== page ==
The average 10-year annualized return for the concentrated funds (9.29%) was greater than that of non-concentrated funds (8.31%). Moreover, most of the concentrated funds in each category performed better than the average of all funds in each category, regardless of their concentration, according to a Standard & Poor’s (S&P) analysis.
To arrive at a list of concentrated portfolios, S&P sought out funds where the top 10 holdings accounted for at least 30% of the fund’s total assets. This resulted in 140 funds spread out over nine investment style categories.
Of the nine concentrated domestic fund style categories, small-blend did the best, returning 13.98% versus a 9.90% in the non-concentrated variety. This performance was followed by small-cap value returning 11.02% and mid-cap blend returning 10.06. Both of these funds bested their non-concentrated peers, which returned 9.91% and 8.81%, respectively. Other top returnees and their corresponding non-concentrated funds:
- Small-cap growth: 9.18% versus 7.27%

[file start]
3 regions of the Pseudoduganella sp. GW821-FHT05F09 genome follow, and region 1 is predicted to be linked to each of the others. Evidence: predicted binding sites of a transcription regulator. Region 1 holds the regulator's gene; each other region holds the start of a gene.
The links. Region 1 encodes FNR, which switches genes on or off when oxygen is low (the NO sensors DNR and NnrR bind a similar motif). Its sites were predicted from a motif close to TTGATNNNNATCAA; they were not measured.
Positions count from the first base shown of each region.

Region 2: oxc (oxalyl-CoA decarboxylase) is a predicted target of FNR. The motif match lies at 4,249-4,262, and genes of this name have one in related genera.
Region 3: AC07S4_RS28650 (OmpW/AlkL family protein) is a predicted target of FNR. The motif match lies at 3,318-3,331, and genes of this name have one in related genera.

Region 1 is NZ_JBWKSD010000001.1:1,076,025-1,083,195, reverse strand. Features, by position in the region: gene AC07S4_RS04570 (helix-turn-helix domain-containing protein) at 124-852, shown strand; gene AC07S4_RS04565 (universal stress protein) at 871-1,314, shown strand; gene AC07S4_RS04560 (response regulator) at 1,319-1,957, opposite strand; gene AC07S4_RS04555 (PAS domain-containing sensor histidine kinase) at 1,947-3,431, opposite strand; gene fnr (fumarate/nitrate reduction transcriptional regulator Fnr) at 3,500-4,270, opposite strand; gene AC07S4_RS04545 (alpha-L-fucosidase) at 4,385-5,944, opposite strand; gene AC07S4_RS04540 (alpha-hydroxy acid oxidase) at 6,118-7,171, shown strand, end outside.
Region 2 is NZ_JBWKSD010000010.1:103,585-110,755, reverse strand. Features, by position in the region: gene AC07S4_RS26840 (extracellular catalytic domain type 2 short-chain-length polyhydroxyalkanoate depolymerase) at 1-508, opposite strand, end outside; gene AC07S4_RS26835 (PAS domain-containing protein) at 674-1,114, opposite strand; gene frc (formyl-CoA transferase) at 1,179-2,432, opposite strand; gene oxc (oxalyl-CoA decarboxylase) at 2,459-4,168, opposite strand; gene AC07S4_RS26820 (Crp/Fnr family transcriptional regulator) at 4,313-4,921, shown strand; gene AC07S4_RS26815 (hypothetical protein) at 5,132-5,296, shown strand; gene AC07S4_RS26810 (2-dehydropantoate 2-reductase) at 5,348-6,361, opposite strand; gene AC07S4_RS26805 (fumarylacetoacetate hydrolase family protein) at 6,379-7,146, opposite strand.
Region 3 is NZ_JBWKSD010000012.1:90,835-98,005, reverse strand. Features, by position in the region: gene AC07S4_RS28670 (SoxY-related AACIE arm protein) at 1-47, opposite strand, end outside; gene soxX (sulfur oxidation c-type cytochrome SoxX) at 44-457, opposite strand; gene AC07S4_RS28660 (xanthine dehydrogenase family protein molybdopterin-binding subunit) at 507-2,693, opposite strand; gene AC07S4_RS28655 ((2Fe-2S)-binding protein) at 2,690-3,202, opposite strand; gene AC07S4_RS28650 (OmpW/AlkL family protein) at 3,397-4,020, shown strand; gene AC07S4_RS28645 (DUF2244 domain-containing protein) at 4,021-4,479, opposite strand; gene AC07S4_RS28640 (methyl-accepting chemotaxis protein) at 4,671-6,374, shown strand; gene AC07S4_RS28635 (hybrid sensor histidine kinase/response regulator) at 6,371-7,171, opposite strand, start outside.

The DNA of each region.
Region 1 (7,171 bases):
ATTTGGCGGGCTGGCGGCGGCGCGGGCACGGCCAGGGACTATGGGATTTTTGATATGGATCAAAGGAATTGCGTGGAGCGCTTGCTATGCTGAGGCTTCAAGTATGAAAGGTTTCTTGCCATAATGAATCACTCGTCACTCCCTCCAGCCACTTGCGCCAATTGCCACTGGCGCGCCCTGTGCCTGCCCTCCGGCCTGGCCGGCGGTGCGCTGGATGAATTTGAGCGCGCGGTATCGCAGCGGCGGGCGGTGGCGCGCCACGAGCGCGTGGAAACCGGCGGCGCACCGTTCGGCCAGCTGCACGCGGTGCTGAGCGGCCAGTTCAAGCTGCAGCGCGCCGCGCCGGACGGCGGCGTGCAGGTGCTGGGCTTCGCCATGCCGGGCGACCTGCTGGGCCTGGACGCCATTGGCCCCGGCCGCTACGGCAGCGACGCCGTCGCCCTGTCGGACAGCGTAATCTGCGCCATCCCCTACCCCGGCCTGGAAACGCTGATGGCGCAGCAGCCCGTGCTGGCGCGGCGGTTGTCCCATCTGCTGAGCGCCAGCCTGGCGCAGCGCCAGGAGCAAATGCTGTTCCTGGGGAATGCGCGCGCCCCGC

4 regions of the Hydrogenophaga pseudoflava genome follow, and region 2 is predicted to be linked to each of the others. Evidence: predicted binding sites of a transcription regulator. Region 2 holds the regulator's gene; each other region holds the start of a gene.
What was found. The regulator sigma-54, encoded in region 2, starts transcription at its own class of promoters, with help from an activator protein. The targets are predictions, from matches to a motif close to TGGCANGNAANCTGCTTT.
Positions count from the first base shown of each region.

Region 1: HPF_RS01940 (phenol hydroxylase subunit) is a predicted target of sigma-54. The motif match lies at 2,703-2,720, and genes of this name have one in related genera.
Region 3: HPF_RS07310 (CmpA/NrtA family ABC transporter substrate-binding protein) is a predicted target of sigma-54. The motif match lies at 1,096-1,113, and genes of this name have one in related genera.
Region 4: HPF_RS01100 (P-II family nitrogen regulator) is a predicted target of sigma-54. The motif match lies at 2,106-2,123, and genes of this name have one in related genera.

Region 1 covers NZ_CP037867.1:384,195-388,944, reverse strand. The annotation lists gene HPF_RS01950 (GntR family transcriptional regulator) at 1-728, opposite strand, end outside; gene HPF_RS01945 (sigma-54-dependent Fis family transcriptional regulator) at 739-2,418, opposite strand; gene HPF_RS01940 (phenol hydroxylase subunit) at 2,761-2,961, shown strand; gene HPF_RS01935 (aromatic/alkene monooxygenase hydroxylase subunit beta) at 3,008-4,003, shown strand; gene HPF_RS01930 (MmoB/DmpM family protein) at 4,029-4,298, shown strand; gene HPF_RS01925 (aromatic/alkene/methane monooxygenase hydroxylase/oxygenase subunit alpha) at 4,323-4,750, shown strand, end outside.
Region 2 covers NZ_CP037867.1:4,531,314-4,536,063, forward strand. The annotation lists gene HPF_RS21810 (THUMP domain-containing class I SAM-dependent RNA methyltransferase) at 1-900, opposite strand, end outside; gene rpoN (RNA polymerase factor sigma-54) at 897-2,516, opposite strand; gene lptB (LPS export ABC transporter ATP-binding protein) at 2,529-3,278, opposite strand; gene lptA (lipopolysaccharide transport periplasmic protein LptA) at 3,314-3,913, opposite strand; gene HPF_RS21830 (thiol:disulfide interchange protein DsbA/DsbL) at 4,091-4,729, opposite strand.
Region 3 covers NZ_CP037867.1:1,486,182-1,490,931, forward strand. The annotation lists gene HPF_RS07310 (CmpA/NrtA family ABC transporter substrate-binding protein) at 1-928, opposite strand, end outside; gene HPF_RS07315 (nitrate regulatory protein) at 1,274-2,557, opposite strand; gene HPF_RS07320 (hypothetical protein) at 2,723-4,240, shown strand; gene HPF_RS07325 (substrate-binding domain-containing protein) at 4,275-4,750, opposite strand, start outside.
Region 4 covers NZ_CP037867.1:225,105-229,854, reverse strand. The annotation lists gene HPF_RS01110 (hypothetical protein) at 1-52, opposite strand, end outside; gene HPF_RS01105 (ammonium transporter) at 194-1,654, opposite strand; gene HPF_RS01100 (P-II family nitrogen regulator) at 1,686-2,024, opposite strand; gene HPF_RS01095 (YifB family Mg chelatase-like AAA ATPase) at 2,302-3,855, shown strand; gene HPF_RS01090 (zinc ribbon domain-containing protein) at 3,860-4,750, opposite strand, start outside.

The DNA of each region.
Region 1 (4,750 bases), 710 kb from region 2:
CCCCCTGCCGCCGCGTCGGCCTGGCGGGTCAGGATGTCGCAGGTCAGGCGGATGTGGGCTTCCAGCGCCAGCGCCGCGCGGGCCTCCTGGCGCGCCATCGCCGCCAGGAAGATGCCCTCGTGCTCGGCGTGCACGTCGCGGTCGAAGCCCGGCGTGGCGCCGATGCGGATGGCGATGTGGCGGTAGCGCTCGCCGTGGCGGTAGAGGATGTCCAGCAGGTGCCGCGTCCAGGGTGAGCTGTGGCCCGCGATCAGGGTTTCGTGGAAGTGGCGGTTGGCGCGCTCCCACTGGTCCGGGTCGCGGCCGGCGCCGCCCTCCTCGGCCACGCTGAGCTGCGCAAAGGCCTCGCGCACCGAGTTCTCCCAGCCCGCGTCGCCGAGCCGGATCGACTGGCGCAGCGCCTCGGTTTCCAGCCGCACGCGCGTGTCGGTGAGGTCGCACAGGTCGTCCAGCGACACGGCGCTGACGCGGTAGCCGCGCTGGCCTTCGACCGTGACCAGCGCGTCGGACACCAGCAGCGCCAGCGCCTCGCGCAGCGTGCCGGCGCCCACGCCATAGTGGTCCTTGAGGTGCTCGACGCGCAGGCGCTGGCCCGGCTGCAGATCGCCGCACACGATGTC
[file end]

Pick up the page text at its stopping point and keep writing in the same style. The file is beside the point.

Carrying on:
- Large-cap value: 8.82% versus 7.86%
- Large-cap blend: 8.14% versus 7.54%
- Large-cap growth: 7.52% versus 7.03%
The other two categories, mid-cap value and mid-cap growth, returned 8.96% and 5.93%, respectively, over the 10 year period. By comparison, their non-concentrated correlations returned 9.26% and 7.23%, respectively.
Although concentrated funds tend to be more volatile than non-concentrated funds, the average risk-adjusted return for the concentrated funds in almost all categories (except mid-cap value and mid-cap growth) was better than the non-concentrated funds. Some of the concentrated mutual funds determined by S&P to have particularly strong absolute and risk adjust returns over the past 10 years were:
- Clipper Fund
- Torray Fund
- Smith Barney Aggressive Growth Fund/Z
- Heritage Capital Appreciation Trust/A
- First Eagle Fund of America/Y
- Ariel Fund
- Wasatch Funds: Small Cap Growth Fund (WAAEX).
For the purposes of its study, S&P’s online Web service, Fund Advisor, focused on mutual funds having at least $50 million in net assets, at least 10 years of operating history, and management tenure of greater than five years.
« UK Finds Little Market Timing